Edward the Second

by Christopher Marlowe

Hardcover, 1949






Falcon Educational Books, 1949.


Hailed in the last 20 years as a 'gay classic', recent critics have focused on the overtly sexual relationship between Edward and his favourite, Gaveston; earlier interpretations focused rather on the deposition by his subjects of a weak king. The introduction shows how the drama works to give the audience an equal emotional commitment to opposing points of view, and that this is what makes Edward II such an uncomfortable and challenging play. Introduction The author Date, source and productions Sexuality Politics Cruelty Note on the text Further reading The playtext

User reviews

LibraryThing member longhorndaniel
remember nothing about it except i had to read it for college class
LibraryThing member TiffanyAK
I chose to read an online edition of this play for my Play Analysis paper for my Intro. to Drama class. Therefore, I am not talking about this exact edition, but am talking about the main work itself. This History/Chronicle play probably offered me the most compelling glimpse into a more controversial aspect of society of the time than any other ever has. That is, the way in which it deals with King Edward II's rumored bisexuality, his friends that are believed to have been his lovers, and so on. It truly is fascinating in the way that it is said without truly being said. The assassination scene is also incredibly epic, as it makes you stop and think to figure out what the method of killing is meant to be. Overall, it is a great example of drama from the era, without being Shakespeare. So, I definitely recommend it for anyone interested in drama of the period, or even just great drama in general.… (more)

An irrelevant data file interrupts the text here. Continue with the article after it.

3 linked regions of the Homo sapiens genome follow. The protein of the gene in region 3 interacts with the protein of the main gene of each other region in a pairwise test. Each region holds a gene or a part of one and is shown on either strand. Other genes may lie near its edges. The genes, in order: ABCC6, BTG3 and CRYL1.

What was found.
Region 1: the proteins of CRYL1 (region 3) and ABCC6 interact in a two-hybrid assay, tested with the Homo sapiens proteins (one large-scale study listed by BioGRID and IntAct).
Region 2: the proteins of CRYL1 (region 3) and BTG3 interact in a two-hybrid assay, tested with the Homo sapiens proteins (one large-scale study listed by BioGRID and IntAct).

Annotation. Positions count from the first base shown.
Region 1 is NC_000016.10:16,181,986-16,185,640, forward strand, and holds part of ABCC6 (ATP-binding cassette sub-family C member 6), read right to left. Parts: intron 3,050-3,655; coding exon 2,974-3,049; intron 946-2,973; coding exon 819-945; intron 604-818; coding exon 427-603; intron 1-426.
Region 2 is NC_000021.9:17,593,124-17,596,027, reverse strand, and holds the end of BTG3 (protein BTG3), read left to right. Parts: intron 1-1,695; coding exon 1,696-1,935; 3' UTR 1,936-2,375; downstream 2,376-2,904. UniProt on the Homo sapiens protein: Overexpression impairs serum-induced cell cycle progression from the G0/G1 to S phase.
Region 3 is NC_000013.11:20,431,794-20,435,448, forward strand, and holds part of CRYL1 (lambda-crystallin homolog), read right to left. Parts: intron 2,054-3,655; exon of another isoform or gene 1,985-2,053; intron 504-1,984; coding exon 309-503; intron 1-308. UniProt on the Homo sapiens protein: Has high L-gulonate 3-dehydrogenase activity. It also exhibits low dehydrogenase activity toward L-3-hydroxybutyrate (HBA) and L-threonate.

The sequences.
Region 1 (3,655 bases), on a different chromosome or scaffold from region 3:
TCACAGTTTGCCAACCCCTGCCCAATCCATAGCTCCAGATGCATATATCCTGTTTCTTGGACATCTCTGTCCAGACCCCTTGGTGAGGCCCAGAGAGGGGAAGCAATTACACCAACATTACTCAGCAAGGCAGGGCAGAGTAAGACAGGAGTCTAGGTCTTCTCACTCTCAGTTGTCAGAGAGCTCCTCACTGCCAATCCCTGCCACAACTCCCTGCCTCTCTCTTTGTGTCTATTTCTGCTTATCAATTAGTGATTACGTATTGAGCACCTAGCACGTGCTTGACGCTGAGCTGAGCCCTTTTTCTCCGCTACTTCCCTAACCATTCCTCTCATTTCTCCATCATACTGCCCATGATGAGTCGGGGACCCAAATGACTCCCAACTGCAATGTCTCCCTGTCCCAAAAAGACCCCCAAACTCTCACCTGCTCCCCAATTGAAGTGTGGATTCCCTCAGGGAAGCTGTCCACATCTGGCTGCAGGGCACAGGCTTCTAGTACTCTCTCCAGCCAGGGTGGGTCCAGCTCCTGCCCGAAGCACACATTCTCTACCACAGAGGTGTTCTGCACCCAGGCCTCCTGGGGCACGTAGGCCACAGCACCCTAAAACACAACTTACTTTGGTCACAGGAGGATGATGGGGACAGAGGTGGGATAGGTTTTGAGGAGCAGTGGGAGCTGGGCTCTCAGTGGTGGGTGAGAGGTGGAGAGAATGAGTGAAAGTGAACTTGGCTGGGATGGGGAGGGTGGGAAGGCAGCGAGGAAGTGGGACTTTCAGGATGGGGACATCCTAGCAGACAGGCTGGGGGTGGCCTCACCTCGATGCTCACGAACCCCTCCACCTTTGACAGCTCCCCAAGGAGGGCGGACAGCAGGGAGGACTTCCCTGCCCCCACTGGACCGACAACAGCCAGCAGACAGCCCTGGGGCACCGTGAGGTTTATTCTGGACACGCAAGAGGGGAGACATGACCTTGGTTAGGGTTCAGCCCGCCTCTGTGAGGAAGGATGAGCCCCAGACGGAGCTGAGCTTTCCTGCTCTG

LibraryThing member sageness
I am very fond of this play and the broad range of interpretations available based on how the actors interpret the roles. It's an incredibly versatile text, and the language of some portions is really beautiful.



Page: 0.1901 seconds